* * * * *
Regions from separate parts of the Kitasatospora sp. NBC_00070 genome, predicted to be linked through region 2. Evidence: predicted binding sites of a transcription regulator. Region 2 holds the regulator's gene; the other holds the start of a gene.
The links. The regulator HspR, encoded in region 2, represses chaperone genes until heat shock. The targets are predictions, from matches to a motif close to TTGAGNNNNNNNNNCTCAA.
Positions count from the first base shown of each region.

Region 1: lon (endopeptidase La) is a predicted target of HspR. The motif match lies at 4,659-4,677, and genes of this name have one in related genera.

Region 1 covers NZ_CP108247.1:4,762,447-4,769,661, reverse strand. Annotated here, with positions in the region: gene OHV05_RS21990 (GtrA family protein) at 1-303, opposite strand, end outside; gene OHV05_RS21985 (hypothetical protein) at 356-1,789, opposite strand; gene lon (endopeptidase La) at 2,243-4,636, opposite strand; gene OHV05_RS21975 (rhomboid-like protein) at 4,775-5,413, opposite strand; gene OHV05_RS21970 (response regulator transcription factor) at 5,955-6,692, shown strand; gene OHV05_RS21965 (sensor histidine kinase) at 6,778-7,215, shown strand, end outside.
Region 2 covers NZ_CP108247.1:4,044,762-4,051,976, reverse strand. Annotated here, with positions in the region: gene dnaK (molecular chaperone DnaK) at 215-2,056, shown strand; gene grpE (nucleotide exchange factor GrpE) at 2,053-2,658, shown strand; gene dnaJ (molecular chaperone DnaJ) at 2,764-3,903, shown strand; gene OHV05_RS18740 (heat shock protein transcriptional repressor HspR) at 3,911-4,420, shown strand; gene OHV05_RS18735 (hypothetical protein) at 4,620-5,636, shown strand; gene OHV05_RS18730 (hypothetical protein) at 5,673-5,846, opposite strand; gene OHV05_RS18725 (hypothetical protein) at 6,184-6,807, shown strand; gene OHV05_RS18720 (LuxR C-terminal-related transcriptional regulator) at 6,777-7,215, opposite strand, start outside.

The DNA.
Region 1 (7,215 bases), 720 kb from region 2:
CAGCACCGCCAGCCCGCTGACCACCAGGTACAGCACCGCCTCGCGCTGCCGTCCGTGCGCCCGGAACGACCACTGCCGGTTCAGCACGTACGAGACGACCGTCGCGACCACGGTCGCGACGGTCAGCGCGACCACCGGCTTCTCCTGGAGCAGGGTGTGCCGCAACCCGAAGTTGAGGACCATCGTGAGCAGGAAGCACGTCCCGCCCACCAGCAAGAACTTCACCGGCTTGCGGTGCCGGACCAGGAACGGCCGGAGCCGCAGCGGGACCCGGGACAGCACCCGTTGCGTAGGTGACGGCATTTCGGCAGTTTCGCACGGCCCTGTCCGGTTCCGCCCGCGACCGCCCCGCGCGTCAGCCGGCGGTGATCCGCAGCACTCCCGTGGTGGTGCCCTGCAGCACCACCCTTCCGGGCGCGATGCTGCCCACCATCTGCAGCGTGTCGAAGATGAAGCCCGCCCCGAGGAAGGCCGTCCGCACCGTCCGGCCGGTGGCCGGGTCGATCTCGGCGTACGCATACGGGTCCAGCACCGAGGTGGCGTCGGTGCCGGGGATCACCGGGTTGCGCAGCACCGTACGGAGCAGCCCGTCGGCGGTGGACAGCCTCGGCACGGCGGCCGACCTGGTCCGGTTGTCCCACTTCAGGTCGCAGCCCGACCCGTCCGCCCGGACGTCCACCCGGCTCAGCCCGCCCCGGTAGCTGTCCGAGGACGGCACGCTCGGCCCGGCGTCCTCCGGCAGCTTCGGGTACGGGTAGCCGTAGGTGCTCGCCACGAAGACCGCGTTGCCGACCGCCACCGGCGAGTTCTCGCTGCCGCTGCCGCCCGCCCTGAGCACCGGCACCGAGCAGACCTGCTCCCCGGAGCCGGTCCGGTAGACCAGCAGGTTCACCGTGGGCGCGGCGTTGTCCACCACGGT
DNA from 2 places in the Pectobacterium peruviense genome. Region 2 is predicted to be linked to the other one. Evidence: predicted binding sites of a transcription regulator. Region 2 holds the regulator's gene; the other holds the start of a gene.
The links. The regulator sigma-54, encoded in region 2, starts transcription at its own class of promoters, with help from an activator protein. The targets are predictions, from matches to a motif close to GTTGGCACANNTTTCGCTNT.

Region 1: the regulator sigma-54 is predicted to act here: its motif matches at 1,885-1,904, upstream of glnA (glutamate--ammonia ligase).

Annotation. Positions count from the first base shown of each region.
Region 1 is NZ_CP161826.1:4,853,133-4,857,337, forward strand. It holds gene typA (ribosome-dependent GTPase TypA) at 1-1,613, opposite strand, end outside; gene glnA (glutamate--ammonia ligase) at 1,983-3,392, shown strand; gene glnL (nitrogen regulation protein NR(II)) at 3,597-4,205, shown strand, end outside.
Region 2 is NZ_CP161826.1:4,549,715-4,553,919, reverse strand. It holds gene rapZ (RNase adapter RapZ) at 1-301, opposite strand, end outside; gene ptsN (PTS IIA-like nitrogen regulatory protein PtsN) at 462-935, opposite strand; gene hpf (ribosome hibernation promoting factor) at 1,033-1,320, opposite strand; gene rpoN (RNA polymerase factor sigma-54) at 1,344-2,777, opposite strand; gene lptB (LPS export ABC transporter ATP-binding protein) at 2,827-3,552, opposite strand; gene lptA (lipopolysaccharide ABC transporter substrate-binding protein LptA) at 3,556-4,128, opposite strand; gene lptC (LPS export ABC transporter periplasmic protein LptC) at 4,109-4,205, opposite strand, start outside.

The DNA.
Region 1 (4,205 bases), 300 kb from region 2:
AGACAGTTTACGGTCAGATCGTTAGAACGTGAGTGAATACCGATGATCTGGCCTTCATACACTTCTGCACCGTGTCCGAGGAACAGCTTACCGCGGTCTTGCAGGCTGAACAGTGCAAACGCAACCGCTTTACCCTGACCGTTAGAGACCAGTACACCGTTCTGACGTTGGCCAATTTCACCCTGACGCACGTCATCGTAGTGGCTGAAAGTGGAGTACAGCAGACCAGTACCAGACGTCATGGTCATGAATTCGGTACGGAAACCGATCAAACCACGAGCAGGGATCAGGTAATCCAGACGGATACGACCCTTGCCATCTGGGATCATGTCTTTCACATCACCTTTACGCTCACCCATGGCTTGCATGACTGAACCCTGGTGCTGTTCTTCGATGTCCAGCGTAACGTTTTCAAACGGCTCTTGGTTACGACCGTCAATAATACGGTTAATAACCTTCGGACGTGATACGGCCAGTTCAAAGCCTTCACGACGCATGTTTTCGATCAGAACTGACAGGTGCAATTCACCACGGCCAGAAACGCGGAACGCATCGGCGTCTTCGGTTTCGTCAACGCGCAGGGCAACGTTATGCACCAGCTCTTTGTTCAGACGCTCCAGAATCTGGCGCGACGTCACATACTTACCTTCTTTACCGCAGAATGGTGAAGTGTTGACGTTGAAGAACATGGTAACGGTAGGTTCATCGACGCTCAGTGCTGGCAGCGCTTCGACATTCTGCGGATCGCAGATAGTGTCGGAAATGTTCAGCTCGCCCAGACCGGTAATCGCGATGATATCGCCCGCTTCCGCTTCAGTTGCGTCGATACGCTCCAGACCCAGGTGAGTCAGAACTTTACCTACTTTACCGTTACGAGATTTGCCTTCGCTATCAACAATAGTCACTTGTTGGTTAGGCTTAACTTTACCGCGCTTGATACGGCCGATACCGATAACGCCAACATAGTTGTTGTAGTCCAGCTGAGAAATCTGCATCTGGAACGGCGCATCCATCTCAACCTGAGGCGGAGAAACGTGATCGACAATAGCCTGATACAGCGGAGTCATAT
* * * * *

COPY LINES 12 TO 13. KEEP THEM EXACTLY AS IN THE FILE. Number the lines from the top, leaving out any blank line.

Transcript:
Region 1: the regulator sigma-54 is predicted to act here: its motif matches at 1,885-1,904, upstream of glnA (glutamate--ammonia ligase).

Annotation. Positions count from the first base shown of each region.